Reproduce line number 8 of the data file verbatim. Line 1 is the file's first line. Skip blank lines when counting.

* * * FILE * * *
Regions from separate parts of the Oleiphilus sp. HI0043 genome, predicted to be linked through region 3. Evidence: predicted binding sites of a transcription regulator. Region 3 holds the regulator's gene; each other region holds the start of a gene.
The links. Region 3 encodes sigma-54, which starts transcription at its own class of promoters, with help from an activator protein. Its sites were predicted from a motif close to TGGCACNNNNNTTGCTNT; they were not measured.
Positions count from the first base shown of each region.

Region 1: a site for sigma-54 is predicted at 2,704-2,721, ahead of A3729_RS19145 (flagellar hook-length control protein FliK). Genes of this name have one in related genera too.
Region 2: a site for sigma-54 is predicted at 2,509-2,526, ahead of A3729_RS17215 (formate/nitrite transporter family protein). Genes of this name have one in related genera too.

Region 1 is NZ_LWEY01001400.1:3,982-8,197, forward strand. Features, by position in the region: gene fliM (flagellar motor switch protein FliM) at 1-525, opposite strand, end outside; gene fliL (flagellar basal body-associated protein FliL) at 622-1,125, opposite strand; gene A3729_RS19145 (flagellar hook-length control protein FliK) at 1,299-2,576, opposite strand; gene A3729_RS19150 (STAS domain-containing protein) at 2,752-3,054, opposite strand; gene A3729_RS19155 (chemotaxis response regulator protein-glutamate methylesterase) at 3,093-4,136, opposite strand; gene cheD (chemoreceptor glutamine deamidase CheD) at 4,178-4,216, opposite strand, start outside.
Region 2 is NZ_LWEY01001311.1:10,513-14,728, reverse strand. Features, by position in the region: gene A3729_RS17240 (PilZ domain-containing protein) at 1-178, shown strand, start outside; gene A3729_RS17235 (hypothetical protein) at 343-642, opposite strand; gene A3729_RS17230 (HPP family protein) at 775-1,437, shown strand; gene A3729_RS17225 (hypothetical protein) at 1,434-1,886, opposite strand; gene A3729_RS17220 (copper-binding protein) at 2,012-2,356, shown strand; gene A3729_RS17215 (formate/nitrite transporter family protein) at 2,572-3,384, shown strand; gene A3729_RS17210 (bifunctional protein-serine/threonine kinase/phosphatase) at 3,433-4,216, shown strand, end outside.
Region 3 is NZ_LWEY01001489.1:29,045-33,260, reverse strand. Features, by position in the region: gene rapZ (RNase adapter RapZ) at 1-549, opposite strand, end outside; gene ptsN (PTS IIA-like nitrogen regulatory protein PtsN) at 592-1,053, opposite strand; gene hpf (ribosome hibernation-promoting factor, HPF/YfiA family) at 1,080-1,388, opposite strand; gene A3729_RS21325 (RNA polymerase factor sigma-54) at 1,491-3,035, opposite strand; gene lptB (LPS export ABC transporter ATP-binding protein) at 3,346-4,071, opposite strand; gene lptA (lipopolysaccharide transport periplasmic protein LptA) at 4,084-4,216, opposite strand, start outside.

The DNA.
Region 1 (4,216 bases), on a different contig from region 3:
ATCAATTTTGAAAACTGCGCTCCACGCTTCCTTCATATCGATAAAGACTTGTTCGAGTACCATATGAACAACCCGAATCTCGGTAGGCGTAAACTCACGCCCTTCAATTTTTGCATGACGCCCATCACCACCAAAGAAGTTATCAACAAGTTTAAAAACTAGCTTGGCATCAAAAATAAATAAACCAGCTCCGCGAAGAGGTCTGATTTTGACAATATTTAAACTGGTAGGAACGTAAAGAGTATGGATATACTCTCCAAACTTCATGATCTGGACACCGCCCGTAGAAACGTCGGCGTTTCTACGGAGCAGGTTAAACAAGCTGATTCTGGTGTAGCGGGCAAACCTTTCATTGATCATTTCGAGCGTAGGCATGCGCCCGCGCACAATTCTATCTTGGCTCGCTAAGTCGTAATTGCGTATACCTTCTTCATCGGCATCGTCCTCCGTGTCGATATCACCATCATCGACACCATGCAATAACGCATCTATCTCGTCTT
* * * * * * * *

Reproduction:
Region 3 is NZ_LWEY01001489.1:29,045-33,260, reverse strand. Features, by position in the region: gene rapZ (RNase adapter RapZ) at 1-549, opposite strand, end outside; gene ptsN (PTS IIA-like nitrogen regulatory protein PtsN) at 592-1,053, opposite strand; gene hpf (ribosome hibernation-promoting factor, HPF/YfiA family) at 1,080-1,388, opposite strand; gene A3729_RS21325 (RNA polymerase factor sigma-54) at 1,491-3,035, opposite strand; gene lptB (LPS export ABC transporter ATP-binding protein) at 3,346-4,071, opposite strand; gene lptA (lipopolysaccharide transport periplasmic protein LptA) at 4,084-4,216, opposite strand, start outside.